If you missed your badge delivery, please e-mail Cindy Heilman, MS, DTR, right away. We want to help you spread the word about the great  work you are doing to build relationships one meal at a time.



Notes from the Field

Keep Learning--and Teaching!

Heading 3

by Vera Bartasavich, BA, DTR

Vera Bartasavich, BA, DTR
Learning is the key to staying young, vital and current with the world around you. As a lifelong learner, I’ve increased my knowledge through seminars, community classes, formal college courses, online classes and reading. I believe knowledge is empowering and should continue on a daily basis.

I spent over 33 years employed full time in the food industry. My job responsibilities incorporated a variety of positions within finance, logistics, sales, information technology, quality management, and regulatory affairs. In my last and most rewarding responsibility, I worked as a nutrition specialist, overseeing the process of nutrition labeling of over 1,000 products and answering consumer nutrition questions. All my job changes required extensive retooling of my skills.

Last August, a new page was turned to start another chapter in my life. I retired. I like to refer to my retirement as “recharging” as I am not ready to slow down yet. Three weeks after I finished working, I started a graduate program at Kent State University Health Education program. Fall semester I took one class and found it intense but very satisfying.

Midway through the semester I was required to meet with my advisor. I inquired about the graduate assistant program I heard about from students during orientation. My advisor exclaimed, “Sweet deal!” So, I asked what I needed to do to apply. My application was submitted the next week and within two months a graduate assistant position was available for the spring semester. I was so excited to receive the opportunity. My assignment was to teach two online courses to junior and senior students. In exchange for my instruction of 20 hours per week I receive a stipend and full tuition reimbursement.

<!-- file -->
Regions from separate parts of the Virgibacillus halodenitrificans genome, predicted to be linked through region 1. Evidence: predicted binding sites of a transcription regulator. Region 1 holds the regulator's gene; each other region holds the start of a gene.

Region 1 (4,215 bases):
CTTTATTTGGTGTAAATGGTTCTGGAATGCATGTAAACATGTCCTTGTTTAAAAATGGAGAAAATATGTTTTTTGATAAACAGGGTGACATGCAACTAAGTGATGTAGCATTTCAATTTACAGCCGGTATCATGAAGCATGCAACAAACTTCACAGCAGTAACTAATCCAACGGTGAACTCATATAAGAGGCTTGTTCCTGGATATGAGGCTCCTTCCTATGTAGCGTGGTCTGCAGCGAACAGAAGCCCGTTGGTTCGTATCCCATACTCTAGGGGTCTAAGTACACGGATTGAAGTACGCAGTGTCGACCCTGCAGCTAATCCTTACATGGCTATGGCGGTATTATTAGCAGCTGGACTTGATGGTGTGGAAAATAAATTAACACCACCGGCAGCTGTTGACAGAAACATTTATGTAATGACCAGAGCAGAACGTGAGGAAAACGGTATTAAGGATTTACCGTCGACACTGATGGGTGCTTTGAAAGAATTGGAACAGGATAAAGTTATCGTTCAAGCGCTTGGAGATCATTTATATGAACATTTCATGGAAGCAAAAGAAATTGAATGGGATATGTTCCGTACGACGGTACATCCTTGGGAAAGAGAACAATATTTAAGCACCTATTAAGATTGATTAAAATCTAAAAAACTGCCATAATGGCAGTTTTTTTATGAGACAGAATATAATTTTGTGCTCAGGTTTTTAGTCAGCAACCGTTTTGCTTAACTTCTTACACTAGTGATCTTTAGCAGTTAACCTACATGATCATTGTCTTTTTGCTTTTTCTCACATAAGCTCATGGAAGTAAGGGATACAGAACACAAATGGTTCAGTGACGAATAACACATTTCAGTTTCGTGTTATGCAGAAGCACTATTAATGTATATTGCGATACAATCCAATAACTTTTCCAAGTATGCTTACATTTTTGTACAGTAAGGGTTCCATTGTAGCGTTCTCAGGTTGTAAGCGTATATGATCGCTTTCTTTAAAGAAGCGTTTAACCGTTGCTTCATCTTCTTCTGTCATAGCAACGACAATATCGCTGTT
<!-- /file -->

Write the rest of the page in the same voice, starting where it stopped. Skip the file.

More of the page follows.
Even though I had taken classes all my life, I never was a full time student. Now I had a full time graduate studies schedule plus teaching two courses that were unfamiliar to me. It was very intimidating but I made it through my coursework maintaining a 4.0 grade point average along with teaching. It was exciting that my contract was renewed to teach during the next year. One of my professors asked if the PhD program is one area I was considering. Who knows?  I can’t control my age but I can control my knowledge.

I want to thank Cindy Heilman of Higher Standards, LLC. I view Cindy as a mentor, providing support and encouragement while I pursue higher learning, just as she did years ago. During her studies she discovered the need for better customer service in senior living communities and skillfully Kind Dining® curriculum. I met Cindy during our volunteer terms in the House of Delegates for the Academy of Nutrition and Dietetics. Over the years I’ve followed her success while she researched, implemented and expanded her business. I appreciate her sharing her knowledge and wisdom of dietetics along with her business savvy.

Remember, you are never too old to learn or share your learning with others!


The 1 Time You Should Gossip

Ever been the victim of a rumor? It's no fun, is it? Most gossip is destructive. It tears down team spirit and ruins reputations. Wise people generally don't pass along anything they hear on the community grapevine, but there's one time when it's absolutely alright to spread the word: when someone has said something nice to you about someone else.

Did Mrs. Brown mention she appreciated Tina's hard work yesterday? Has the social worker commented about the dining staff doing a good job of starting on time lately? Don't keep the compliments to yourself; let Tina and the dining staff know their efforts are making a good impression.

Better yet, encourage people to share their sentiments directly. You might say, "What a nice compliment! Have you told Tina you feel that way? I'm sure it would make her day to hear your positive feedback."

Compliments tend to be contagious. The more we sincerely acknowledge and praise others, the more acknowledgement and praise goes around. Over time, these encouraging messages strengthen relationships and create a more encouraging work atmosphere, so, spread good news every chance you get!

Table Tents

Here's an easy way to inspire conversation in the dining room: 
Create and print table tents on light card stock to add to your dining tables—you can find pre-cut templates or plastic frames and layout ideas on the web. Feature interesting news and tidbits, using your table tents to: